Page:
Indigenous All Stars women's coach Dean Widders has urged his side to seize the day, having been presented with a rare "platform" on the big stage.
Widders' Indigenous outfit will face the Maori All Stars women before the men square off at AAMI Park on Friday night and the former NRL forward urged his team to make the most of the national spotlight.
Seasoned campaigner: Indigenous All Stars women’s captain Bec Young.Credit:NRL Photos
"It's a celebration and a showcase of culture because I don't think you will have Aboriginal women being seen on this platform or on this level anywhere in the country these days," Widders said.
"Our women are the strength of our communities and we have 18 of them tomorrow that need to showcase that pride and that strength to the wider community who might not get to see them on this stage again.
"We have great responsibility in showcasing our culture and our strength and how strong these women are and the best way they can do it is tomorrow – to perform really well and to show that strength."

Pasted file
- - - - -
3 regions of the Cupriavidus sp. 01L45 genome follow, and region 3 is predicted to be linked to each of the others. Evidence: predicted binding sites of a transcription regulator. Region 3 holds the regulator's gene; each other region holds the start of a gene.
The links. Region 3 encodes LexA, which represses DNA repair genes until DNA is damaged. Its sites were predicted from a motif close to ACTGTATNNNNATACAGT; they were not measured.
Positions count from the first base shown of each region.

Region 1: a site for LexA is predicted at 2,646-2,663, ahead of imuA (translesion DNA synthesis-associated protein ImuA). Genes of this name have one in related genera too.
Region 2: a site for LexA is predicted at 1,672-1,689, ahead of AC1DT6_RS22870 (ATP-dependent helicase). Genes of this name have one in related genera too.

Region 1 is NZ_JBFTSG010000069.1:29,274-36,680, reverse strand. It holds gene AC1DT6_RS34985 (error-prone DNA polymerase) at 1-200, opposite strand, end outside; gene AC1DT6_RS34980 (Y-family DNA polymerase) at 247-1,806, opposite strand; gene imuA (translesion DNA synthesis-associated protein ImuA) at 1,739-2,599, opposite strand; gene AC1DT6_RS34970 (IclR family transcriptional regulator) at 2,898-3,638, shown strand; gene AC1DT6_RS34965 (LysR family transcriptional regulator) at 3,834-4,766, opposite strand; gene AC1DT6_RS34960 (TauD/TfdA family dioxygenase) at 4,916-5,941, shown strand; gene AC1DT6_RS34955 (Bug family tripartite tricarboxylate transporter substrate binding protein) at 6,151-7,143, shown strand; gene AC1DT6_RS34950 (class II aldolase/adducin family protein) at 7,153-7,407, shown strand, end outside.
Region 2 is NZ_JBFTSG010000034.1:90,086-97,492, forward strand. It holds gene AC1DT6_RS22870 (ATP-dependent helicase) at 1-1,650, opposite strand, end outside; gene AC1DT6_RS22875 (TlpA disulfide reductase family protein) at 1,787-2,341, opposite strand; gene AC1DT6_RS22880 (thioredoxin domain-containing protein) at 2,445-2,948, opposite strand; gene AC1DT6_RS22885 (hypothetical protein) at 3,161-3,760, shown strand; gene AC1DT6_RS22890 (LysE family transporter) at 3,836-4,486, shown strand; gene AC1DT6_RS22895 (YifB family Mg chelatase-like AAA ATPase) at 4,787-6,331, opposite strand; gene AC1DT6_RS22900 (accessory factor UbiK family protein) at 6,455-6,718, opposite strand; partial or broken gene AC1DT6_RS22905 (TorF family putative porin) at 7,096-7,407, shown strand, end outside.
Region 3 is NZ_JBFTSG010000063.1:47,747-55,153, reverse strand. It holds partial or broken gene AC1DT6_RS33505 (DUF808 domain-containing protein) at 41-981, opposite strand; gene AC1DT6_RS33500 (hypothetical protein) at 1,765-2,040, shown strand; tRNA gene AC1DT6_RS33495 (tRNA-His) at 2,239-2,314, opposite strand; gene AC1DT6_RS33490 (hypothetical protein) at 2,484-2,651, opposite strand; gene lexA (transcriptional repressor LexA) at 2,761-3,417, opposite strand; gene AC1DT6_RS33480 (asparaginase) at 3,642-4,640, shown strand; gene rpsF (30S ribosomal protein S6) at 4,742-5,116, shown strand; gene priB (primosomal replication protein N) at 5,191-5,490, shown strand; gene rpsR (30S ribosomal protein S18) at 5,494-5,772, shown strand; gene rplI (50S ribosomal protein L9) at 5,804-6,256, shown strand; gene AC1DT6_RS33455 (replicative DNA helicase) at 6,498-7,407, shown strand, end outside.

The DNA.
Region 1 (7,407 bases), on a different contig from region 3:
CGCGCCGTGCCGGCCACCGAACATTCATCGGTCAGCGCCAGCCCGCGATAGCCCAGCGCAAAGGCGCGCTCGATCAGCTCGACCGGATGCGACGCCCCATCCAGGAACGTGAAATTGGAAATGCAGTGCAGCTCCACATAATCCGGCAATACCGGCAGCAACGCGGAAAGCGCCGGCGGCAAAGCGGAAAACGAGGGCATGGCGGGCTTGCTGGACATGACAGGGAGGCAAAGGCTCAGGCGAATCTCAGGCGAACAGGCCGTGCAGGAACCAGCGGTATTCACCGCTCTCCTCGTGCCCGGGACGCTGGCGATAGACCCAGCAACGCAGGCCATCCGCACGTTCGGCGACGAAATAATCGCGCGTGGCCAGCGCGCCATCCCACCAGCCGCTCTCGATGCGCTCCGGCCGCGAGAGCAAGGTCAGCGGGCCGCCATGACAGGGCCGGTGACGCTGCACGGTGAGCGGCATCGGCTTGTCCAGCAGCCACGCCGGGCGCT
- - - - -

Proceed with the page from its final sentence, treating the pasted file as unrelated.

Widders' counterpart, Maori All Stars women's coach Rusty Matua, said the match was more than just a game of rugby league.
"For us, it's a chance to represent our people and that's so important and means so much to us," he said.
Indigenous captain Bec Young, who has more than 20 years of experience under her belt, labelled the match as the pinnacle of her career.
"To be able to take these young girls and lead them is the pinnacle of my sporting career," she said.
"For me to be able to represent my people, my family and go out there and lead the next generation and show other young girls that they can be up there as well… if they work hard, they make those sacrifices, they can be part of our great game.
"That's what we're looking for within this team and we want to take this game even further.
"I'm very proud to be a part of that."
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